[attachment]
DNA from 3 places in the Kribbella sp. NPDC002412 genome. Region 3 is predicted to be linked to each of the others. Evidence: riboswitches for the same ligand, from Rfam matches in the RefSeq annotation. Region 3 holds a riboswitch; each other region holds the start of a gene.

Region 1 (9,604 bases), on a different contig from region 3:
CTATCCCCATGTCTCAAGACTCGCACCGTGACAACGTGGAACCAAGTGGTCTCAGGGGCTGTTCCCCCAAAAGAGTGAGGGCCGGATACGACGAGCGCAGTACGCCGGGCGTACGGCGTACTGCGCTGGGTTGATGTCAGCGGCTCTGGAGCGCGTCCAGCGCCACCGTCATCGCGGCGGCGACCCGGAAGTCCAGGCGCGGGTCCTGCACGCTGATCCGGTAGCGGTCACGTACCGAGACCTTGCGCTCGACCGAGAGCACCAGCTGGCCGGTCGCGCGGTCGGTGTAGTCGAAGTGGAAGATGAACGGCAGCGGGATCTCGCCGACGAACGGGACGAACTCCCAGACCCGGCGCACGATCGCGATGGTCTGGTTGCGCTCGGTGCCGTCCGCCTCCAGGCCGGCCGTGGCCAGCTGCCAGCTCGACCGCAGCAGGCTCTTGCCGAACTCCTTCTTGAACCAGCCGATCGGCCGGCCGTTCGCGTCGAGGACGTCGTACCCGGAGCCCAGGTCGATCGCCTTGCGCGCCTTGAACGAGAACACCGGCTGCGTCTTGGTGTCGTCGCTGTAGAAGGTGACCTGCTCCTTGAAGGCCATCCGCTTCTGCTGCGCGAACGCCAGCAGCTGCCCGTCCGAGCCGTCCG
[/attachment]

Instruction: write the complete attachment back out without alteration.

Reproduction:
DNA from 3 places in the Kribbella sp. NPDC002412 genome. Region 3 is predicted to be linked to each of the others. Evidence: riboswitches for the same ligand, from Rfam matches in the RefSeq annotation. Region 3 holds a riboswitch; each other region holds the start of a gene.

Region 1 (9,604 bases), on a different contig from region 3:
CTATCCCCATGTCTCAAGACTCGCACCGTGACAACGTGGAACCAAGTGGTCTCAGGGGCTGTTCCCCCAAAAGAGTGAGGGCCGGATACGACGAGCGCAGTACGCCGGGCGTACGGCGTACTGCGCTGGGTTGATGTCAGCGGCTCTGGAGCGCGTCCAGCGCCACCGTCATCGCGGCGGCGACCCGGAAGTCCAGGCGCGGGTCCTGCACGCTGATCCGGTAGCGGTCACGTACCGAGACCTTGCGCTCGACCGAGAGCACCAGCTGGCCGGTCGCGCGGTCGGTGTAGTCGAAGTGGAAGATGAACGGCAGCGGGATCTCGCCGACGAACGGGACGAACTCCCAGACCCGGCGCACGATCGCGATGGTCTGGTTGCGCTCGGTGCCGTCCGCCTCCAGGCCGGCCGTGGCCAGCTGCCAGCTCGACCGCAGCAGGCTCTTGCCGAACTCCTTCTTGAACCAGCCGATCGGCCGGCCGTTCGCGTCGAGGACGTCGTACCCGGAGCCCAGGTCGATCGCCTTGCGCGCCTTGAACGAGAACACCGGCTGCGTCTTGGTGTCGTCGCTGTAGAAGGTGACCTGCTCCTTGAAGGCCATCCGCTTCTGCTGCGCGAACGCCAGCAGCTGCCCGTCCGAGCCGTCCG